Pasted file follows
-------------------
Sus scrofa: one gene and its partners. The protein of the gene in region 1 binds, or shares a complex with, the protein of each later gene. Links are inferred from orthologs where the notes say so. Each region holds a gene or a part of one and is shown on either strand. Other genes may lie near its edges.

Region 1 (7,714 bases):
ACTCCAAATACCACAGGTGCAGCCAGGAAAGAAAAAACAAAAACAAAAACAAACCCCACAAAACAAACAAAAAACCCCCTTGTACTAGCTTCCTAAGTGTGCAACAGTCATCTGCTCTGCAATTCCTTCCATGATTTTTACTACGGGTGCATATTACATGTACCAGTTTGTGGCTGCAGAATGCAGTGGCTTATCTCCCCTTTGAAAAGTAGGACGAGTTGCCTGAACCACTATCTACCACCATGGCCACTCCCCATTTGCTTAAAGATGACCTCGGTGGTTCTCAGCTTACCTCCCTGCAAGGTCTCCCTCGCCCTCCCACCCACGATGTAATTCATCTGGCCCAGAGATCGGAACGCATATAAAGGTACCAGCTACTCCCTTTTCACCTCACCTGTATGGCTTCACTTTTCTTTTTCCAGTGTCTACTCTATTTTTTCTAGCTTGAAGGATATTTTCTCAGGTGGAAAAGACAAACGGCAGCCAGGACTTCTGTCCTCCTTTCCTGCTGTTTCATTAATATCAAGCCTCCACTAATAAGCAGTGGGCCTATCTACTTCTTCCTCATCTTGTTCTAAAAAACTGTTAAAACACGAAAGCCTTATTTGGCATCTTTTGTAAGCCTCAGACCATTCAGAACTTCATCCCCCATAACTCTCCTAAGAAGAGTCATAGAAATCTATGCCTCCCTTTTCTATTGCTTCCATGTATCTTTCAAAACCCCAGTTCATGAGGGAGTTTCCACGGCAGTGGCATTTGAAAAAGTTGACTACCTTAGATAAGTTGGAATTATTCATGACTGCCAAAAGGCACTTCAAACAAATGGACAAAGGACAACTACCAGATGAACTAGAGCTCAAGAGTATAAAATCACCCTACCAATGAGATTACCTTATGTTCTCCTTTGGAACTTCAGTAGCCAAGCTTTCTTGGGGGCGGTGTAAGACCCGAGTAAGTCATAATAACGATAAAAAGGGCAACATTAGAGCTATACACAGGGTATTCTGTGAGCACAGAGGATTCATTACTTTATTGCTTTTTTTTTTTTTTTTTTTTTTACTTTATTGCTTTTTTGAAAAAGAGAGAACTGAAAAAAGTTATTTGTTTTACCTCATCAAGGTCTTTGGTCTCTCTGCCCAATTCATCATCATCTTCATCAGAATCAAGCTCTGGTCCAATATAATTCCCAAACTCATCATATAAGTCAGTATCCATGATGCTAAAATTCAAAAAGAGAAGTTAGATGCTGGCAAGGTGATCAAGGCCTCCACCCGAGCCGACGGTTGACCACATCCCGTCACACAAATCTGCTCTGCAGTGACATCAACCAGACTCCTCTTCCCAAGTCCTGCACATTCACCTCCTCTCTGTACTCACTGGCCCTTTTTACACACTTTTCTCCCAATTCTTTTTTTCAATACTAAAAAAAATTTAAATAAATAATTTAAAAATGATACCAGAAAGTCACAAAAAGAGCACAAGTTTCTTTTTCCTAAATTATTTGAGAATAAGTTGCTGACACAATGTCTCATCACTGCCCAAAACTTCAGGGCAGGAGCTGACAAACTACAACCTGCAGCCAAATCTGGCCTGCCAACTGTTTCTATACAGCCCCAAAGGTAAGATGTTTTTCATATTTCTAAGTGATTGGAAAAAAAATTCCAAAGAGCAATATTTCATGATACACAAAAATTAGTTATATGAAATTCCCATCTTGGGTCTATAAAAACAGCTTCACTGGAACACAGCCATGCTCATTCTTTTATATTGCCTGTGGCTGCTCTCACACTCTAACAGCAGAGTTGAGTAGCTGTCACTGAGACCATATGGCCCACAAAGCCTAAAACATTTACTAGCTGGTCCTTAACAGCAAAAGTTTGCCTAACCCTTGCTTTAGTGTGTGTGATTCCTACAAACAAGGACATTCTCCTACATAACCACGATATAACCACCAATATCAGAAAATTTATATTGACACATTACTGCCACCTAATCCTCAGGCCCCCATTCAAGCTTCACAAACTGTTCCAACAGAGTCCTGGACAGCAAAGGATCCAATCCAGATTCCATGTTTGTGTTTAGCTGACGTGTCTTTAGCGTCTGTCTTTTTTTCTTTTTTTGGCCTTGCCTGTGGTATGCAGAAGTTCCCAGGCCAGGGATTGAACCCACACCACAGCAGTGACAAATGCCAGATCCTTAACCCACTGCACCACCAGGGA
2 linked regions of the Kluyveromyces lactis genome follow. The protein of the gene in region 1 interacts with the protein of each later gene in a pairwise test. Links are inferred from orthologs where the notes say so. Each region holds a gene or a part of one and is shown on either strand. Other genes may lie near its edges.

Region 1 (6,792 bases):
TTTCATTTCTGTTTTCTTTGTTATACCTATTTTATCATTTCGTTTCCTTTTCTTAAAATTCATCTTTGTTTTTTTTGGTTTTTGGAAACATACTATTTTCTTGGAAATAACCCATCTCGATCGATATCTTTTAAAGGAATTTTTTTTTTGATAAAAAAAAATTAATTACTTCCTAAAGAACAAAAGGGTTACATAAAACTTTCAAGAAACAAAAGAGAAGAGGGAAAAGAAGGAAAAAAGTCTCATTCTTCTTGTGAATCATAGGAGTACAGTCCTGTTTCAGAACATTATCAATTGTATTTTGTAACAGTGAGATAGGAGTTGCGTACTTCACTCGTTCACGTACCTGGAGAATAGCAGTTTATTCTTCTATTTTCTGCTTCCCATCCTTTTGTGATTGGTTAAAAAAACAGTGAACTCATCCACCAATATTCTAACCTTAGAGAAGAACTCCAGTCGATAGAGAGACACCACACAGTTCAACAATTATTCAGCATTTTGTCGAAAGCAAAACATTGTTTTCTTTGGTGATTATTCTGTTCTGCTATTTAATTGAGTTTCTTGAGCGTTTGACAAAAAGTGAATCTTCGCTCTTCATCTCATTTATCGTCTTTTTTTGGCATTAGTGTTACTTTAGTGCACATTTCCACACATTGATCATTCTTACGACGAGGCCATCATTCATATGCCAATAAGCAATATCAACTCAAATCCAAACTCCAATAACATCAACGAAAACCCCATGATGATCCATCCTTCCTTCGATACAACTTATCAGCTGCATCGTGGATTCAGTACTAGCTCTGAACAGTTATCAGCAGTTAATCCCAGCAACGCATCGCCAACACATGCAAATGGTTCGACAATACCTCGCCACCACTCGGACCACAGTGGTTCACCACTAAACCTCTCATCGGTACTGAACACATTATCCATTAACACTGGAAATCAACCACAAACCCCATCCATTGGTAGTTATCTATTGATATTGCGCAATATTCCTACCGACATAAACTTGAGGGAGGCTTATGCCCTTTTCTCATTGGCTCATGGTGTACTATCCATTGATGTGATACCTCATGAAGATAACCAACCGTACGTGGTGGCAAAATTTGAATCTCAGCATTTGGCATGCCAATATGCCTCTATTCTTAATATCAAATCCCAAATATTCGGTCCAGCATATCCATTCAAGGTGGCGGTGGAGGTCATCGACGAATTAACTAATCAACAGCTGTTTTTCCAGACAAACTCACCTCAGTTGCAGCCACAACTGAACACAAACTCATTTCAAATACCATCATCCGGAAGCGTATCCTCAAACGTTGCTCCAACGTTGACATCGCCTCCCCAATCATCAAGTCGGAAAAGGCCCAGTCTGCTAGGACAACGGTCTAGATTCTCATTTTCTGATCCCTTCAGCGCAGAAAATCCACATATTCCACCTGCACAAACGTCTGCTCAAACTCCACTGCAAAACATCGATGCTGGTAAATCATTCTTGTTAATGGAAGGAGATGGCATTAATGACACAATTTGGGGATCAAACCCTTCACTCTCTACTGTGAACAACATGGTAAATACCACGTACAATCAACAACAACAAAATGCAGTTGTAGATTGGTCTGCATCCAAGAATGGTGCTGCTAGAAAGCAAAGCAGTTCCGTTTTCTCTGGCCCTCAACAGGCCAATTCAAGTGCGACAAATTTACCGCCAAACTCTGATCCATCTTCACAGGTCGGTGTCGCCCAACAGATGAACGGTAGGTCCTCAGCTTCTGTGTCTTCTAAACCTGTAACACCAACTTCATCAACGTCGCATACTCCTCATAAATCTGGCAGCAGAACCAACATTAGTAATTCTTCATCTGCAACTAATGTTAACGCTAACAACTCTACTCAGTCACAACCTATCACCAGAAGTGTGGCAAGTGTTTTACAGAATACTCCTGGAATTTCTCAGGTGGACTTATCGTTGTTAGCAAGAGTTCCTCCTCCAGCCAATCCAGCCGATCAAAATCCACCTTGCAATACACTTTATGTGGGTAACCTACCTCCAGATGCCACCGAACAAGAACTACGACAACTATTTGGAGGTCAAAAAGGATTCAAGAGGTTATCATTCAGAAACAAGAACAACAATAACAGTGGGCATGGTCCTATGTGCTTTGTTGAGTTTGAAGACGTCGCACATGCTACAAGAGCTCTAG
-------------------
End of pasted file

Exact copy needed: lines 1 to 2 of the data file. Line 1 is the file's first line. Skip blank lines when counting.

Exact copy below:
Sus scrofa: one gene and its partners. The protein of the gene in region 1 binds, or shares a complex with, the protein of each later gene. Links are inferred from orthologs where the notes say so. Each region holds a gene or a part of one and is shown on either strand. Other genes may lie near its edges.

Region 1 (7,714 bases):